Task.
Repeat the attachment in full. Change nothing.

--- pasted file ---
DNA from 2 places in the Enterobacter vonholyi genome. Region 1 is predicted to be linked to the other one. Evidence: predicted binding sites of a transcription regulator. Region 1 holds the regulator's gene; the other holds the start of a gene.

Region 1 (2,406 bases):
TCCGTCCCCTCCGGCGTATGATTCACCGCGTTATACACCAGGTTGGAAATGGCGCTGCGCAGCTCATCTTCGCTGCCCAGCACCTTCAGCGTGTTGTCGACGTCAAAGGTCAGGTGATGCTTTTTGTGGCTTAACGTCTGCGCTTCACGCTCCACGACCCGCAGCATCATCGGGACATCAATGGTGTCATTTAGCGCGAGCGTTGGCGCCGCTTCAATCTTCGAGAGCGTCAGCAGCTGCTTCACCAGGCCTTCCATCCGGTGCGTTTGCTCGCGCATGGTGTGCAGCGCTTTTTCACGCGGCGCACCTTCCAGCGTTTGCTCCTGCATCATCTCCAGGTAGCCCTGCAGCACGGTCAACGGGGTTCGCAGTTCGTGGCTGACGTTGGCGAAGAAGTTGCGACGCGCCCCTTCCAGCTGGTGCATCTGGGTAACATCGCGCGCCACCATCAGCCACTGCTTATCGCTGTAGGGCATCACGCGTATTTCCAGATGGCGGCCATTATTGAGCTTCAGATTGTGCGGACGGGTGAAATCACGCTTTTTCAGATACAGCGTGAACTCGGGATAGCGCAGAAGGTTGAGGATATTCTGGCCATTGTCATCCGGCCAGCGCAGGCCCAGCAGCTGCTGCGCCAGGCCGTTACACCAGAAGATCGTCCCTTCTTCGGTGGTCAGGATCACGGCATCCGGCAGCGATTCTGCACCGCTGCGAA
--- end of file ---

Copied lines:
DNA from 2 places in the Enterobacter vonholyi genome. Region 1 is predicted to be linked to the other one. Evidence: predicted binding sites of a transcription regulator. Region 1 holds the regulator's gene; the other holds the start of a gene.

Region 1 (2,406 bases):
TCCGTCCCCTCCGGCGTATGATTCACCGCGTTATACACCAGGTTGGAAATGGCGCTGCGCAGCTCATCTTCGCTGCCCAGCACCTTCAGCGTGTTGTCGACGTCAAAGGTCAGGTGATGCTTTTTGTGGCTTAACGTCTGCGCTTCACGCTCCACGACCCGCAGCATCATCGGGACATCAATGGTGTCATTTAGCGCGAGCGTTGGCGCCGCTTCAATCTTCGAGAGCGTCAGCAGCTGCTTCACCAGGCCTTCCATCCGGTGCGTTTGCTCGCGCATGGTGTGCAGCGCTTTTTCACGCGGCGCACCTTCCAGCGTTTGCTCCTGCATCATCTCCAGGTAGCCCTGCAGCACGGTCAACGGGGTTCGCAGTTCGTGGCTGACGTTGGCGAAGAAGTTGCGACGCGCCCCTTCCAGCTGGTGCATCTGGGTAACATCGCGCGCCACCATCAGCCACTGCTTATCGCTGTAGGGCATCACGCGTATTTCCAGATGGCGGCCATTATTGAGCTTCAGATTGTGCGGACGGGTGAAATCACGCTTTTTCAGATACAGCGTGAACTCGGGATAGCGCAGAAGGTTGAGGATATTCTGGCCATTGTCATCCGGCCAGCGCAGGCCCAGCAGCTGCTGCGCCAGGCCGTTACACCAGAAGATCGTCCCTTCTTCGGTGGTCAGGATCACGGCATCCGGCAGCGATTCTGCACCGCTGCGAA